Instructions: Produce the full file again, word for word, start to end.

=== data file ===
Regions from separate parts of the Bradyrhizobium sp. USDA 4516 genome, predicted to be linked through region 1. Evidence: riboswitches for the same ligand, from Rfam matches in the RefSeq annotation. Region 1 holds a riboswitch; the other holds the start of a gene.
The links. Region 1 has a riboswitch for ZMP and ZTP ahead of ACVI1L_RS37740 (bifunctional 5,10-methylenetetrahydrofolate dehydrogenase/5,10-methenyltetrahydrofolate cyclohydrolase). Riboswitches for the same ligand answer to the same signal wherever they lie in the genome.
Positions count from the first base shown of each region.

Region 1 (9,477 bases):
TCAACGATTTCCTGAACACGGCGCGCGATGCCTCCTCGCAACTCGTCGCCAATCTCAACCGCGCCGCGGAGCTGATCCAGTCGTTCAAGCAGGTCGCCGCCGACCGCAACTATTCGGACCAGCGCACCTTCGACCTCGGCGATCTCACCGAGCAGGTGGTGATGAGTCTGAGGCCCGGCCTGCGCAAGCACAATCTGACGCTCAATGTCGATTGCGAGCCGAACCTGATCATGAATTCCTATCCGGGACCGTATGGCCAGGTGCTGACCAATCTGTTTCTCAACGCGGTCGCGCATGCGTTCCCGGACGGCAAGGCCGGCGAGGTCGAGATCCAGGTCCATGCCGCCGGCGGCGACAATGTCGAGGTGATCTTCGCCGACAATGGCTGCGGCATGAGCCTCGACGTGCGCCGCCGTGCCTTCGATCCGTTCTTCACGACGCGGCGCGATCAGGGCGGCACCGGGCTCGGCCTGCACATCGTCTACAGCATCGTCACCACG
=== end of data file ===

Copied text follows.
Regions from separate parts of the Bradyrhizobium sp. USDA 4516 genome, predicted to be linked through region 1. Evidence: riboswitches for the same ligand, from Rfam matches in the RefSeq annotation. Region 1 holds a riboswitch; the other holds the start of a gene.
The links. Region 1 has a riboswitch for ZMP and ZTP ahead of ACVI1L_RS37740 (bifunctional 5,10-methylenetetrahydrofolate dehydrogenase/5,10-methenyltetrahydrofolate cyclohydrolase). Riboswitches for the same ligand answer to the same signal wherever they lie in the genome.
Positions count from the first base shown of each region.

Region 1 (9,477 bases):
TCAACGATTTCCTGAACACGGCGCGCGATGCCTCCTCGCAACTCGTCGCCAATCTCAACCGCGCCGCGGAGCTGATCCAGTCGTTCAAGCAGGTCGCCGCCGACCGCAACTATTCGGACCAGCGCACCTTCGACCTCGGCGATCTCACCGAGCAGGTGGTGATGAGTCTGAGGCCCGGCCTGCGCAAGCACAATCTGACGCTCAATGTCGATTGCGAGCCGAACCTGATCATGAATTCCTATCCGGGACCGTATGGCCAGGTGCTGACCAATCTGTTTCTCAACGCGGTCGCGCATGCGTTCCCGGACGGCAAGGCCGGCGAGGTCGAGATCCAGGTCCATGCCGCCGGCGGCGACAATGTCGAGGTGATCTTCGCCGACAATGGCTGCGGCATGAGCCTCGACGTGCGCCGCCGTGCCTTCGATCCGTTCTTCACGACGCGGCGCGATCAGGGCGGCACCGGGCTCGGCCTGCACATCGTCTACAGCATCGTCACCACG